Ah, that pesky vocalic /r/! Why is it so difficult for some kids to produce?
I can’t honestly say that I learned a lot of good artic therapy techniques in college coursework. However, I was fortunate to do my student teaching with a seasoned SLP who had good success with “old school” methods: lots of drill with a flashlight and a mirror. Auditory and visual models, hand gestures, coarticulation, and word cards and lists rounded out her bag of tricks. Nothing cute or fancy; this was long before TeachersPayTeachers. But “old school” worked: her students mastered /r/, and that is the definition of evidenced-based practice.
Fast-forward 20 years, and you’ll find that I still employ a lot of “old school” methods in my practice because they work. Of course, I’ve added some quick and easy games to keep the students engaged and motivated; you can read about this in my post, “Drill, Baby, Drill.” For some tactile support, I occasionally need to resort to the “speech gizmo,” known to the rest of the world as a dental flosser. And my best “new school” tool: the VowelViz app from CompleteSpeech. I can tell a student until I’m blue in the face that his tongue is too low, but when he sees the spaceship drop like a rock on the iPad screen, he gets it. He may not be able to immediately lift his tongue into a good /r/ position (oh, if only!), but he starts to be aware that he needs to do something different with his tongue to get that spaceship up to Saturn with a good /er/, and those adjustments will be reflected on the screen, providing immediate visual feedback. My sessions often involve moving back and forth between the mirror and flashlight and the VowelViz app. See it, feel it, listen to it, watch the effect on the screen.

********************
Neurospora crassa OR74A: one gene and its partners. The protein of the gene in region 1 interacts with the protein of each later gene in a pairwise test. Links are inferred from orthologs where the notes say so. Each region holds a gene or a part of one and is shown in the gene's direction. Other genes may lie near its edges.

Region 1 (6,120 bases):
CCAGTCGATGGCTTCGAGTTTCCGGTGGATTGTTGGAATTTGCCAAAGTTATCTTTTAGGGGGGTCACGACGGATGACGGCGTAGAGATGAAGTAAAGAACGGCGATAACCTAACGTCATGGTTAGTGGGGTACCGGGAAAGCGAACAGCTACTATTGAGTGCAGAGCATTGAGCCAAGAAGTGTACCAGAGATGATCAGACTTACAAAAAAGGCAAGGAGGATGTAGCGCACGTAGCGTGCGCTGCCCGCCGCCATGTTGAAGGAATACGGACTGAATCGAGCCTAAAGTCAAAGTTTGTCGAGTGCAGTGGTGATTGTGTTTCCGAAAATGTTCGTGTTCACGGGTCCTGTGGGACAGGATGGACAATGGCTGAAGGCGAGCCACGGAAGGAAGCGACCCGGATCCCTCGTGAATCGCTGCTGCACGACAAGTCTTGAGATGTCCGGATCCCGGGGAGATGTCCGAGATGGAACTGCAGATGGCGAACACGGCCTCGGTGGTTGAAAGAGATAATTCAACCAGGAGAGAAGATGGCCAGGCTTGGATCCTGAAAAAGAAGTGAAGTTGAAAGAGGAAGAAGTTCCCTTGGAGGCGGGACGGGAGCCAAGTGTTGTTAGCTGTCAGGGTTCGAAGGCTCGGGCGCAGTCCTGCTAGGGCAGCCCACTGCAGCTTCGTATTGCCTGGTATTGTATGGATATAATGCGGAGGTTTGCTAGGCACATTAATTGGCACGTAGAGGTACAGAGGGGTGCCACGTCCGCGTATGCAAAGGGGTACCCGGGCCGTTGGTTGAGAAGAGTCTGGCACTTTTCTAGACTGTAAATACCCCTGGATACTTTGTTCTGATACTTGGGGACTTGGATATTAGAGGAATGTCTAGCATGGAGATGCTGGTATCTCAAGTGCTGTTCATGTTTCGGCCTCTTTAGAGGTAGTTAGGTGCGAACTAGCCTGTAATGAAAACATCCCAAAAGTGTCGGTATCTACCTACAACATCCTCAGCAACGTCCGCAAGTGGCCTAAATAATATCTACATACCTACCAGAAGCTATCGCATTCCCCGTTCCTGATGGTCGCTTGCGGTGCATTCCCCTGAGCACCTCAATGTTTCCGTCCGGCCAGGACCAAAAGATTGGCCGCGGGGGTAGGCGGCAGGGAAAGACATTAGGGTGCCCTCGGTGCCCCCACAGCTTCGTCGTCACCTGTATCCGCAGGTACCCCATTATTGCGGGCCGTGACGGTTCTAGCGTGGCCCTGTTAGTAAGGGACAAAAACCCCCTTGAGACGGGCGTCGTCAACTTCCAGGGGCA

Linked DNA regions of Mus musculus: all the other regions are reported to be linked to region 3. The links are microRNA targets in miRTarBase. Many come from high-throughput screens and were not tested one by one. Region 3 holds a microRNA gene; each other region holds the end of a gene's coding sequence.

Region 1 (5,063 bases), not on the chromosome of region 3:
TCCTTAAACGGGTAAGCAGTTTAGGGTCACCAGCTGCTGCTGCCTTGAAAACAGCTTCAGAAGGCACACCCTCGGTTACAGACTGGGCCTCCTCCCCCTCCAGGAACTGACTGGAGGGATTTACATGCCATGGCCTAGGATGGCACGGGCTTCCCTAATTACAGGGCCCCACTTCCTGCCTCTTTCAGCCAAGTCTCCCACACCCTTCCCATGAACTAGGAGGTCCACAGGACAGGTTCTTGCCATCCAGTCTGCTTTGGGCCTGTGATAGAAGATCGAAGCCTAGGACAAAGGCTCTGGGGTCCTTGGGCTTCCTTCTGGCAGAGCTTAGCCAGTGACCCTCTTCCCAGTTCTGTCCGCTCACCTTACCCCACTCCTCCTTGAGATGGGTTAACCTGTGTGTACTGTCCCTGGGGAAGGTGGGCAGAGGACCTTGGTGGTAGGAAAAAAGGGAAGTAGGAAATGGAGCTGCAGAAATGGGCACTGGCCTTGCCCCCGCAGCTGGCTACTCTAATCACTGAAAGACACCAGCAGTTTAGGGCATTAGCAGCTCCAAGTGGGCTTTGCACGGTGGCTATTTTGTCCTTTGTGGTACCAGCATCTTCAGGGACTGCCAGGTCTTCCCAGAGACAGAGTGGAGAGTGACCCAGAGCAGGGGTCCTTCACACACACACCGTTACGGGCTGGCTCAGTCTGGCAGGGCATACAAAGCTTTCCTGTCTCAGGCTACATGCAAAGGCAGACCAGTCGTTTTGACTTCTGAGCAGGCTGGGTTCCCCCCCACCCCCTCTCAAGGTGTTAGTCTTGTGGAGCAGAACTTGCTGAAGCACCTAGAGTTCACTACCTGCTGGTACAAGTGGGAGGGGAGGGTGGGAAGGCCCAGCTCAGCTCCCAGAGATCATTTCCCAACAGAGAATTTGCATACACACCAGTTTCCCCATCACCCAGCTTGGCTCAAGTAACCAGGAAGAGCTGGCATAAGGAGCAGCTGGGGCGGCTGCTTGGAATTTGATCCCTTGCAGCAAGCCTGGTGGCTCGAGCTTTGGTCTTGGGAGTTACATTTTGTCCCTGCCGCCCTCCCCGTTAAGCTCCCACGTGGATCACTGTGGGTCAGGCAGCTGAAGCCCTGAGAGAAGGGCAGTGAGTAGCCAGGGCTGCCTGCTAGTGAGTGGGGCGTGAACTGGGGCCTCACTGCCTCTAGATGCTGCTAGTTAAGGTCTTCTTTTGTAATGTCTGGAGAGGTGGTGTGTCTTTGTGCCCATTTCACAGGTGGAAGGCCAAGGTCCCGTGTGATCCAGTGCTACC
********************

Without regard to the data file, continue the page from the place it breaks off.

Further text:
The lesson here is simple. While we should always be open to new techniques, we shouldn’t forget those old tried-and-true methods. A blend of both works for me!